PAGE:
At the outset it is important to note the standards for determining these motions. When deciding a motion to dismiss pursuant to Rule 12(b)(6) of the Federal Rules of Civil Procedure, a court must take all allegations in the complaint as true and draw all reasonable inferences in favor of the plaintiff. Ortiz v. Cornetta, 867 F.2d 146, 149 (2d Cir. 1989). A complaint should not be dismissed "unless it appears beyond doubt that the plaintiff can prove no set of facts in support of his claim which would entitle him to relief." Conley v. Gibson, 355 U.S. 41, 45-46, 2 L. Ed. 2d 80, 78 S. Ct. 99 (1957); see also Easton v. Sundram, 947 F.2d 1011, 1014-15 (2d Cir. 1991), cert. denied, 504 U.S. 911, 112 S. Ct. 1943, 118 L. Ed. 2d 548 (1992).
However, with regard to a motion pursuant to Rule 12(b)(1), which questions the jurisdiction of a court to entertain the action, the standard may be different. As one court aptly noted recently:
Rule 12(b)(1) motions to dismiss based upon [lack of] subject matter jurisdiction generally come in two varieties. A facial attack. . .merely questions the sufficiency of the pleading. In reviewing such a facial attack, a trial court takes the allegations in the complaint as true, which is a similar safeguard employed under 12(b)(6) motions to dismiss. On the other hand, when a court reviews a complaint under a factual attack. . .no presumptive truthfulness applies to the factual allegations. . .When facts presented to the district court give rise to a factual controversy, the district court must. . .arrive at the factual predicate that subject matter jurisdiction exists or does not exist.
Ohio Nat. Life Ins. Co. v. U.S., 922 F.2d 320 (6th Cir. 1990); see also Wright & Miller, 5A Federal Practice and Procedure §§ 1350, 1364; United Transp. Unions 385 & 77 v. Metro North Commuter, 862 F. Supp. 55, 57 (S.D.N.Y. 1994). This discussion will first address defendants' motions pursuant to Rule 12(b)(1) and then turn to their claims under Rule 12(b)(6) in the context of each aspect of plaintiffs' action.
The Requirement for Standing - Generally
"Article III of the Constitution confines the federal courts to adjudicating actual 'cases' and 'controversies.' As the [Supreme] Court explained in Valley Forge Christian College v. Americans United for Separation of Church and State, 454 U.S. 464, 471-476, 70 L. Ed. 2d 700, 102 S. Ct. 752 (1982), the 'case or controversy' requirement defines with respect to the Judicial Branch the idea of separation of powers upon which the Federal Government is founded." Allen v. Wright, 468 U.S. 737, 750, 82 L. Ed. 2d 556, 104 S. Ct. 3315 (1983). The Court in Allen adopted Judge Bork's concurring opinion in Vander Jagt v. O'Neill, 226 U.S. App. D.C. 14, 699 F.2d 1166, 1178 (D.C.Cir.), cert. den. 464 U.S. 823, 78 L. Ed. 2d 98, 104 S. Ct. 91 (1983), as follows:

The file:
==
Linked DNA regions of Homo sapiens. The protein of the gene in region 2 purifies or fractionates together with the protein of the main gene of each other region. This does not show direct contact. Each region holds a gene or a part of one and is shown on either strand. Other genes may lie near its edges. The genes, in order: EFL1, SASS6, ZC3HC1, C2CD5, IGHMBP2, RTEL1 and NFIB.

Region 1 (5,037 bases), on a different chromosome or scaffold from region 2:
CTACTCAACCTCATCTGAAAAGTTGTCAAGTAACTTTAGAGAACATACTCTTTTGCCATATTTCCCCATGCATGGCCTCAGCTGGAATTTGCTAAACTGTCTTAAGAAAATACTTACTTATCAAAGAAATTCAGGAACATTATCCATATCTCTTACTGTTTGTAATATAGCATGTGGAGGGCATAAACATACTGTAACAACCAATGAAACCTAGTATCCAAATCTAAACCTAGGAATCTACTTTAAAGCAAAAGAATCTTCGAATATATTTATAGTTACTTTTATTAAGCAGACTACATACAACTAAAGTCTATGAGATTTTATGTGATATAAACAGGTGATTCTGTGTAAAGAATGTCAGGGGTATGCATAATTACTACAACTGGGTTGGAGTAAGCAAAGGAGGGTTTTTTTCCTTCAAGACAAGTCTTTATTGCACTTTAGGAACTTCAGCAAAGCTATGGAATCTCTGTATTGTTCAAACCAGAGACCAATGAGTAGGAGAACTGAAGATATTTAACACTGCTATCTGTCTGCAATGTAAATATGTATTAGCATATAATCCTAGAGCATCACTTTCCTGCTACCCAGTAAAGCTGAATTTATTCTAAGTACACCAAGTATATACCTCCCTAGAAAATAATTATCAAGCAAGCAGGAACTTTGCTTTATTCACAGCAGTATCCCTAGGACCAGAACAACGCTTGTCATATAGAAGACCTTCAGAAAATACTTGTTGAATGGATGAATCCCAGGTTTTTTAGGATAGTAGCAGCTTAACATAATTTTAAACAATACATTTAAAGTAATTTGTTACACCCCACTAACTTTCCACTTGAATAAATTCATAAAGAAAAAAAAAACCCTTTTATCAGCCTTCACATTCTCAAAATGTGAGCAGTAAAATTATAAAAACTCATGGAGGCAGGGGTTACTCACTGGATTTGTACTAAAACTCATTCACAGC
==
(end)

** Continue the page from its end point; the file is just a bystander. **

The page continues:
All of the doctrines that cluster about Article III -- not only standing but mootness, ripeness, political question, and the like -- relate in part, and in different though overlapping ways, to an idea, which is more than an intuition but less than a rigorous and explicit theory, about the constitutional and prudential limits to the powers of an unelected, unrepresentative judiciary in our kind of government.
468 U.S. at 750. After observing that the "case-or-controversy doctrines state fundamental limits on federal judicial power in our system of government" and that "standing" is perhaps the most important of these doctrines, the Court wrote:
The Art. III doctrine that requires a litigant to have "standing" to invoke the power of a federal court is perhaps the most important of these doctrines. "In essence the question of standing is whether the litigant is entitled to have the court decide the merits of the dispute or of particular issues.". . .Standing doctrine embraces several judicially self-imposed limits on the exercise of federal jurisdiction. . .such as. . .the rule barring adjudication of generalized grievances more appropriately addressed in the representative branches, and the requirement that a plaintiff's complaint fall within the zone of interests protected by the law invoked. . .The requirement of standing, however, has a core component derived directly from the Constitution. A plaintiff must allege personal injury fairly traceable to the defendant's allegedly unlawful conduct and likely to be redressed by the requested relief. . . .
Like the prudential component, the constitutional component of standing doctrine incorporates concepts concededly not susceptible of precise definition. The injury alleged must be. . . "distinct and palpable". . . and not "abstract" or "conjectural" or "hypothetical". . . The injury must be "fairly" traceable to the challenged action, and relief from the injury must be "likely" to follow from a favorable decision. . .These terms cannot be defined so as to make application of the constitutional standing requirement a mechanical exercise.
. . . Typically. . .the standing inquiry requires careful judicial examination of a complaint's allegations to ascertain whether the particular plaintiff is entitled to an adjudication of the particular claims asserted. Is the injury too abstract, or otherwise not appropriate, to be considered judicially cognizable? Is the line of causation between the illegal conduct and injury too attenuated? Is the prospect of obtaining relief from the injury as a result of a favorable ruling too speculative? These questions and any others relevant to the standing inquiry must be answered by reference to the Art. III notion that federal courts may exercise power only "in the last resort, and as a necessity" . . .and only when adjudication is "consistent with system of separated powers and [the dispute is one] traditionally thought to be capable of resolution through the judicial process". . . .